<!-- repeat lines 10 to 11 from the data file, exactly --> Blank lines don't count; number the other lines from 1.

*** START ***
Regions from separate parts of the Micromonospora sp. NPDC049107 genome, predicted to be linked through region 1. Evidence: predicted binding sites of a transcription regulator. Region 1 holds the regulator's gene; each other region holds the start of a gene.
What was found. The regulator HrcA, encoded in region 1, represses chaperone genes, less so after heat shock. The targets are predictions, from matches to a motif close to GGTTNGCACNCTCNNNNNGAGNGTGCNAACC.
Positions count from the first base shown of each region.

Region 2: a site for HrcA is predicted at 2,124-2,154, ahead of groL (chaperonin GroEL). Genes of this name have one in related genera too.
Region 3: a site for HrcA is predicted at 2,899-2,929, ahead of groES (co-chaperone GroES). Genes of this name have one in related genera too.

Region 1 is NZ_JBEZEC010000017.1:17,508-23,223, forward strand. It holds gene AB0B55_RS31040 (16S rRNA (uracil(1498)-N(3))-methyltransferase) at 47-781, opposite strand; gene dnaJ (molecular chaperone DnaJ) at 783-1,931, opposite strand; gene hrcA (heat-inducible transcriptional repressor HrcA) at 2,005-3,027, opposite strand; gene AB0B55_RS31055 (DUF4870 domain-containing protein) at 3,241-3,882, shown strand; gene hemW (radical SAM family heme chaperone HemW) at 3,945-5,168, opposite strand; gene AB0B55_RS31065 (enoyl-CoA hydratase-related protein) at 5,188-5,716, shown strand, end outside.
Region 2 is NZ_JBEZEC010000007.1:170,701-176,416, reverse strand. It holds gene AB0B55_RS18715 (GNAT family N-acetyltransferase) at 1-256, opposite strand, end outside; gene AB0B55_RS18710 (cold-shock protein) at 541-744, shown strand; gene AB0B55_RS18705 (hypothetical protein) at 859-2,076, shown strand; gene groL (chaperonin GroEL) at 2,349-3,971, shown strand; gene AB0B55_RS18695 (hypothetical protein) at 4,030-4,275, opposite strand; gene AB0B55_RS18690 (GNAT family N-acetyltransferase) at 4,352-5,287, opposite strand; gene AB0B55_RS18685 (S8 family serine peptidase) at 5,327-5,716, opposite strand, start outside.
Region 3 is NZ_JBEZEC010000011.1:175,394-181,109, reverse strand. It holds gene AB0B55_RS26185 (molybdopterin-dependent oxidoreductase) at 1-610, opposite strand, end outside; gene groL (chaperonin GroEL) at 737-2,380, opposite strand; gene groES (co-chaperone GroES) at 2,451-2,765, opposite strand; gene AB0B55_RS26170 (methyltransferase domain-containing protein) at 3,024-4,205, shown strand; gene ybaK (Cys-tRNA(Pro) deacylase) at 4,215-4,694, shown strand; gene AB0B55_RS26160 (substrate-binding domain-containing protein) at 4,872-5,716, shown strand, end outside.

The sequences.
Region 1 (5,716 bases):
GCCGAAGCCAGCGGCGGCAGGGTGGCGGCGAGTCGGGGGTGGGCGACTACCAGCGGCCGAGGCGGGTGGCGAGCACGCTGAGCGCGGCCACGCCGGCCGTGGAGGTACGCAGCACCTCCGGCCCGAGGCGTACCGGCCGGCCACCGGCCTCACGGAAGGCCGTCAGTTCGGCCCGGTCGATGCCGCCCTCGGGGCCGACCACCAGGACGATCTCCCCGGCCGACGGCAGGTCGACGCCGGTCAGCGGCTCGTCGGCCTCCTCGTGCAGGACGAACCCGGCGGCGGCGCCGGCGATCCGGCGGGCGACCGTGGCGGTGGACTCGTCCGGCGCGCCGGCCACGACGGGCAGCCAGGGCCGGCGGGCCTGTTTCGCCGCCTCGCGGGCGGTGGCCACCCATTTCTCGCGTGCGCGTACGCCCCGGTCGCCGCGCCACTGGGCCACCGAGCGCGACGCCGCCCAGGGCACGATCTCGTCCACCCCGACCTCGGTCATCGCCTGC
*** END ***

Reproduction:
Region 1 (5,716 bases):
GCCGAAGCCAGCGGCGGCAGGGTGGCGGCGAGTCGGGGGTGGGCGACTACCAGCGGCCGAGGCGGGTGGCGAGCACGCTGAGCGCGGCCACGCCGGCCGTGGAGGTACGCAGCACCTCCGGCCCGAGGCGTACCGGCCGGCCACCGGCCTCACGGAAGGCCGTCAGTTCGGCCCGGTCGATGCCGCCCTCGGGGCCGACCACCAGGACGATCTCCCCGGCCGACGGCAGGTCGACGCCGGTCAGCGGCTCGTCGGCCTCCTCGTGCAGGACGAACCCGGCGGCGGCGCCGGCGATCCGGCGGGCGACCGTGGCGGTGGACTCGTCCGGCGCGCCGGCCACGACGGGCAGCCAGGGCCGGCGGGCCTGTTTCGCCGCCTCGCGGGCGGTGGCCACCCATTTCTCGCGTGCGCGTACGCCCCGGTCGCCGCGCCACTGGGCCACCGAGCGCGACGCCGCCCAGGGCACGATCTCGTCCACCCCGACCTCGGTCATCGCCTGC